The Universal Credit Regulations 2013 also exempt anyone who has acquired permanent residence under EU law as a worker or self-employed person who has ceased activity (regulation 15(1)(c) of the EEA Regulations), a family member of such a person (regulation 15(1)(d)) and anyone who acquires permanent residence following the death of such a person (regulation 15(1)(e)). In these cases, applicants should provide evidence of their permanent residence, as well as evidence of the basis on which it was acquired.
Other exempt groups include refugees and anyone granted Discretionary Leave or Humanitarian Protection, although that is beyond the scope of this article.
For everyone else, the first step in establishing eligibility for Universal Credit is proving their right to reside.
What counts as a right to reside?
EU citizens granted settled status under the EU Settlement Scheme have been granted indefinite leave to remain under the Immigration Rules. That meets the right to reside test. Provided the person is habitually resident in the UK, they are eligible to claim Universal Credit. (At least from an immigration point of view — there are other eligibility rules, such as not having enough savings to fall back on.) The same applies to EU citizens with permanent residence acquired under the EEA Regulations (other than on the grounds mentioned above, which exempt them from the habitual residence test entirely) for the duration of the transition period.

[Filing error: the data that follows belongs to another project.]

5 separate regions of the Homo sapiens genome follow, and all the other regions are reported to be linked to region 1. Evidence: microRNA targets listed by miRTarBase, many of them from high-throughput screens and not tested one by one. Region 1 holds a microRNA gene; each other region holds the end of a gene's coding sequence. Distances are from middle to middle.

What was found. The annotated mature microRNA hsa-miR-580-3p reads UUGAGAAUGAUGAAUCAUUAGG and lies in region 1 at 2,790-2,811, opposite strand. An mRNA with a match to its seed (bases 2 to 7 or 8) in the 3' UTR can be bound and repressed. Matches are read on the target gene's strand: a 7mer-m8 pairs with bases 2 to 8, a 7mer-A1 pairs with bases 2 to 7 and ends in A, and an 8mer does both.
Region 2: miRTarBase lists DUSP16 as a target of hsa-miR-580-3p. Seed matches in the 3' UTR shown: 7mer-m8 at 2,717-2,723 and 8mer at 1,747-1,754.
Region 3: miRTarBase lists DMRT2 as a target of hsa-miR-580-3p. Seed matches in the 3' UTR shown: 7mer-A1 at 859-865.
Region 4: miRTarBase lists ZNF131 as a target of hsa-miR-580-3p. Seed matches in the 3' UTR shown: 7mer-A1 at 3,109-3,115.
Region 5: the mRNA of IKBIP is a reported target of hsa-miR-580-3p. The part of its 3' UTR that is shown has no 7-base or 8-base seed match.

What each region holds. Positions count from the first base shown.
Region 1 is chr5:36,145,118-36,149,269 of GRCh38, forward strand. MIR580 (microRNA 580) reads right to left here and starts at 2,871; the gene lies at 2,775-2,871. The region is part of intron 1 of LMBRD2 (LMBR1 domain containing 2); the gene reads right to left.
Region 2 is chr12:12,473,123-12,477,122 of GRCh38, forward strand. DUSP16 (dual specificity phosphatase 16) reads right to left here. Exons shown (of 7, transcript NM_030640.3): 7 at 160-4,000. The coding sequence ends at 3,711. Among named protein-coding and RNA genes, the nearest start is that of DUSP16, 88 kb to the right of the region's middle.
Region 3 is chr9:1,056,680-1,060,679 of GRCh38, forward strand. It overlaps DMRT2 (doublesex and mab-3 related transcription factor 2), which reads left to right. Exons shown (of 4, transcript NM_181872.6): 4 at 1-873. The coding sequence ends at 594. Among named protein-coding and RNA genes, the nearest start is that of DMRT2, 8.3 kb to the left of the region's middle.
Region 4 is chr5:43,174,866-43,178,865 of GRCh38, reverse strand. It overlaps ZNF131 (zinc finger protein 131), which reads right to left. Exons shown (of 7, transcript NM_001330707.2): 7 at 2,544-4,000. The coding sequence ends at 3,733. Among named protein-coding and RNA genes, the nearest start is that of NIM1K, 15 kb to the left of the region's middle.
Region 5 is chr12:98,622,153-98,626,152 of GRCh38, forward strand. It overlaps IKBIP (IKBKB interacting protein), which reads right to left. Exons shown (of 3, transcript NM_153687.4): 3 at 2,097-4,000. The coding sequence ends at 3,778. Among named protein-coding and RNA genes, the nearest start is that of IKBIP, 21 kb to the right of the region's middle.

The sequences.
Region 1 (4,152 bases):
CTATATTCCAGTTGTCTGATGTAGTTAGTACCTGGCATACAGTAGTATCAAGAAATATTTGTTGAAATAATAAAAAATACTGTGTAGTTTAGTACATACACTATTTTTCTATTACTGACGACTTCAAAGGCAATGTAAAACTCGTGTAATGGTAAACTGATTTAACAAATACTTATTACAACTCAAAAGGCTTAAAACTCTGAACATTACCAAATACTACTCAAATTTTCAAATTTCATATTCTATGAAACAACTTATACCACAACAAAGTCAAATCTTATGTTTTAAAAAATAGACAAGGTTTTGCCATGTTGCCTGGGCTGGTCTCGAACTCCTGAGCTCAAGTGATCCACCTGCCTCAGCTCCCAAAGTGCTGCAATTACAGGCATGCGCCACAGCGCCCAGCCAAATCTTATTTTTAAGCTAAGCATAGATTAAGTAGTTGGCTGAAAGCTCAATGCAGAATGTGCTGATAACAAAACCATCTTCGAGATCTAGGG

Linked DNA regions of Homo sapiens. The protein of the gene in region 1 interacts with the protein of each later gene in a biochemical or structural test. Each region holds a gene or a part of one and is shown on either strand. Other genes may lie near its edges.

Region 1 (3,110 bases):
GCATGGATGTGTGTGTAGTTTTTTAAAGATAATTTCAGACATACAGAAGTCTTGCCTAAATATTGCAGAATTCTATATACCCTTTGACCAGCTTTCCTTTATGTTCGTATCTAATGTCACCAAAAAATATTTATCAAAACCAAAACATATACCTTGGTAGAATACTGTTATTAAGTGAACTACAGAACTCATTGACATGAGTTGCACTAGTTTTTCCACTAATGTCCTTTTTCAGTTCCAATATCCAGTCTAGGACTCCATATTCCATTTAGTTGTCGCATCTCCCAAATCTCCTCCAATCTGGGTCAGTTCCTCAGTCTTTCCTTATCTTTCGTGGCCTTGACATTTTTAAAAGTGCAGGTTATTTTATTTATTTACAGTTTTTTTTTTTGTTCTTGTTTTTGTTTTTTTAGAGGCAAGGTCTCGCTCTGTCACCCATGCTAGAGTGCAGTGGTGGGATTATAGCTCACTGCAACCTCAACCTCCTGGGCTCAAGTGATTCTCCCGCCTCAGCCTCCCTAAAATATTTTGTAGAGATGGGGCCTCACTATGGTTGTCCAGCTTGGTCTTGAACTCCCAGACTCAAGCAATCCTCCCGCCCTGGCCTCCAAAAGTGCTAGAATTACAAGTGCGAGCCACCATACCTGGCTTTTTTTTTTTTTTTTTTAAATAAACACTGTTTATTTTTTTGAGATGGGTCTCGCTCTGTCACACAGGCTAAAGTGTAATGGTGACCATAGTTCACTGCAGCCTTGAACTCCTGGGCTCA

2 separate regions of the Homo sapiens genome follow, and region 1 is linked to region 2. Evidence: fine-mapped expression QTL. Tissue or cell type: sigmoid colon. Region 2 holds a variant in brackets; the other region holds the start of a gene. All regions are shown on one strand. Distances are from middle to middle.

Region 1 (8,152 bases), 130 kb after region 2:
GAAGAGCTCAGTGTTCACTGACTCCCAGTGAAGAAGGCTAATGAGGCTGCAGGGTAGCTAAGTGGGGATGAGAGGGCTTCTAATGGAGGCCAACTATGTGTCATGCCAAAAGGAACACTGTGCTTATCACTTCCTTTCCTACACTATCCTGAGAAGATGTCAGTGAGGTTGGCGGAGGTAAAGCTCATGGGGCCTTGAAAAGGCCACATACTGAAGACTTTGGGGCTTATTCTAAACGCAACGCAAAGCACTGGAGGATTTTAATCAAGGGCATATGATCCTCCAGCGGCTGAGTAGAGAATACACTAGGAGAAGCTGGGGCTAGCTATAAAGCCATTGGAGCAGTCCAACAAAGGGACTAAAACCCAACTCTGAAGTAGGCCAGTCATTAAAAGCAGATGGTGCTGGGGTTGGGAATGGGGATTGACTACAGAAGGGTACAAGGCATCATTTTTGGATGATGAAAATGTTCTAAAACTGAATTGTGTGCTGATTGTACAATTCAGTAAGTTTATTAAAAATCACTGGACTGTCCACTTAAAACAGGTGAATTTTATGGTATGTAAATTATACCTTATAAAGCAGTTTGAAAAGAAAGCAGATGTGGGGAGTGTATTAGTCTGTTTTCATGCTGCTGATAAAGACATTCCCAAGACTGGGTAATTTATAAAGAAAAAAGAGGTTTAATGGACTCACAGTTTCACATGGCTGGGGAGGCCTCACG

But we’re here to talk about people with pre-settled status. Pre-settled status does not meet the right to reside test. This is because of the Social Security (Income-related Benefits) (Updating and Amending) (EU Exit) Regulations 2019. As the explanatory notes for the regulations state (my emphasis):